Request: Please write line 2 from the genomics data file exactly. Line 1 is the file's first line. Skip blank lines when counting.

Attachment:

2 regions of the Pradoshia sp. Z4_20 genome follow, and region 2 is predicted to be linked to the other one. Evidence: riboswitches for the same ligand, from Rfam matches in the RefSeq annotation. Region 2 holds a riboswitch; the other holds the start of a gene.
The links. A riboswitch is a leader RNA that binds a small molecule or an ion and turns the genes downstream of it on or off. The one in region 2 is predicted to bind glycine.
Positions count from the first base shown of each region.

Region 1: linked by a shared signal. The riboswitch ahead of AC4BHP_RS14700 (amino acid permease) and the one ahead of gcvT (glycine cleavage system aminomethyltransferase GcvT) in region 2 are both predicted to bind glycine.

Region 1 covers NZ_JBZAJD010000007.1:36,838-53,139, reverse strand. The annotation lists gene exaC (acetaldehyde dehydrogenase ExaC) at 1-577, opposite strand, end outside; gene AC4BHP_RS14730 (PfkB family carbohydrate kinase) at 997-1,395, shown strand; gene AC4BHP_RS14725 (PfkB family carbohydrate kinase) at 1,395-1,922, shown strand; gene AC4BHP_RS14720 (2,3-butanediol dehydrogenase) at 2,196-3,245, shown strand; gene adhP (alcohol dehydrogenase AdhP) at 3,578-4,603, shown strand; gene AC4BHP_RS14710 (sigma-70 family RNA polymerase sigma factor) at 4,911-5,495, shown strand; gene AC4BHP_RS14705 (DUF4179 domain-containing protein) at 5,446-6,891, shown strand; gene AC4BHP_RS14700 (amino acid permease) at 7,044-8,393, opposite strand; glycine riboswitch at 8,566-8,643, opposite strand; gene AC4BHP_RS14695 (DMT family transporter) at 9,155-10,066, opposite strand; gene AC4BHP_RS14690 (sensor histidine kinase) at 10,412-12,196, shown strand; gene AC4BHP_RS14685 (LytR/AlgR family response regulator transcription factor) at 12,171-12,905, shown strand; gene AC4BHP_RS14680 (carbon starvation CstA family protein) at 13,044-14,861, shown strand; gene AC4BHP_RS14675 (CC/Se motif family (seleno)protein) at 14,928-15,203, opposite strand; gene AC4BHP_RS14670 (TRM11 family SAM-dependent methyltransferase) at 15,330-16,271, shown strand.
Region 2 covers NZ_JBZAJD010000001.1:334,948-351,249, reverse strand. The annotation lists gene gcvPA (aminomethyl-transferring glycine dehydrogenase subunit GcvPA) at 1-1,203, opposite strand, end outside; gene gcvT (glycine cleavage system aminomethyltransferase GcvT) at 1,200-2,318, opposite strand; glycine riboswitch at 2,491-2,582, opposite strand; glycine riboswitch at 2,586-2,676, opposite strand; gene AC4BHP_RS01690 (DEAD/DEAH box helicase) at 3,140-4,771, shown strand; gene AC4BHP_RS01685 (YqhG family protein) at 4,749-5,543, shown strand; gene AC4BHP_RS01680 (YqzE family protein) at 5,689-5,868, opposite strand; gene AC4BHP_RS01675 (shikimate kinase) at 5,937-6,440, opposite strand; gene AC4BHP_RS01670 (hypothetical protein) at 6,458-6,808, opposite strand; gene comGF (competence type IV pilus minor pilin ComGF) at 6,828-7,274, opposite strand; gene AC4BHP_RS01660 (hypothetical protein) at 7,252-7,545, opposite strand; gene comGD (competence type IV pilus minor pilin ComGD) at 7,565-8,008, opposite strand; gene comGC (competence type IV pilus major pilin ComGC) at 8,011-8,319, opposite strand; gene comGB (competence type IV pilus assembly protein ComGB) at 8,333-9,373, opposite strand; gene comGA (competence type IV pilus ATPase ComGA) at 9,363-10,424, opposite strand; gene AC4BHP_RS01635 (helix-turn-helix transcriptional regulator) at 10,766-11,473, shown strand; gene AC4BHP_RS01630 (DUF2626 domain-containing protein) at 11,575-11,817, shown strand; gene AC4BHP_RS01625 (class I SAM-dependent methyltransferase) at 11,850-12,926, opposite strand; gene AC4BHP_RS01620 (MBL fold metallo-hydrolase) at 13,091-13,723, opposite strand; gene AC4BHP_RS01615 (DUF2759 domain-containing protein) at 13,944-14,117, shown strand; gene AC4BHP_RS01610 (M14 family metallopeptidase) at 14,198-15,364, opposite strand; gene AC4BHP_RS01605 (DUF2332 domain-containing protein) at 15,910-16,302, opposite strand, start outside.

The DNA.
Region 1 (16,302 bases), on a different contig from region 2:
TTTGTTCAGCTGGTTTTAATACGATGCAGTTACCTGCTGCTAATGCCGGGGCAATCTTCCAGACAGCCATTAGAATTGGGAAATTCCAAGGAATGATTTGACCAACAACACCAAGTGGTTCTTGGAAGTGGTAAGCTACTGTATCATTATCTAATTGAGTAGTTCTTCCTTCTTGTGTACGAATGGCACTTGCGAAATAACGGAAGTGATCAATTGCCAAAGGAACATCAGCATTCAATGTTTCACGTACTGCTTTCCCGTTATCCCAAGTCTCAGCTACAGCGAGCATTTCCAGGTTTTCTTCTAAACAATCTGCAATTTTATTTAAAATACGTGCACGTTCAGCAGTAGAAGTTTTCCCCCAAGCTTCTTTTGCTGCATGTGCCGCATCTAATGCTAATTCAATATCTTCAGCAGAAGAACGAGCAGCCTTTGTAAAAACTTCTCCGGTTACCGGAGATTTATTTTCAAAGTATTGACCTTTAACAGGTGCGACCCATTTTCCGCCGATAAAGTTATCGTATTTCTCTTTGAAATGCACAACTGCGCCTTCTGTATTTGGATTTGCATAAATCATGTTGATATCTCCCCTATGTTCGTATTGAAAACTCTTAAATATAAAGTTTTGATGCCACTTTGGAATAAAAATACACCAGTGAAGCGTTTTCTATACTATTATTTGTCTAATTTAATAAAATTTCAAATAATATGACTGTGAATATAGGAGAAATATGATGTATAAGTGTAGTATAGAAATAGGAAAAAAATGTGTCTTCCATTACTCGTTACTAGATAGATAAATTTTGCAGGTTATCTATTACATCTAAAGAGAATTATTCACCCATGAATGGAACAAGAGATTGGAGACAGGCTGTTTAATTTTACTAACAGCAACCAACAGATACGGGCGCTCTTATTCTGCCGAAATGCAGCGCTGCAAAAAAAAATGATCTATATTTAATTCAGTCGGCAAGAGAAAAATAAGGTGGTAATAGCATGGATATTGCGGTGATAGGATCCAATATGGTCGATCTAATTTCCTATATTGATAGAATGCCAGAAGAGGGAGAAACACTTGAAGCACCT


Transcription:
The links. A riboswitch is a leader RNA that binds a small molecule or an ion and turns the genes downstream of it on or off. The one in region 2 is predicted to bind glycine.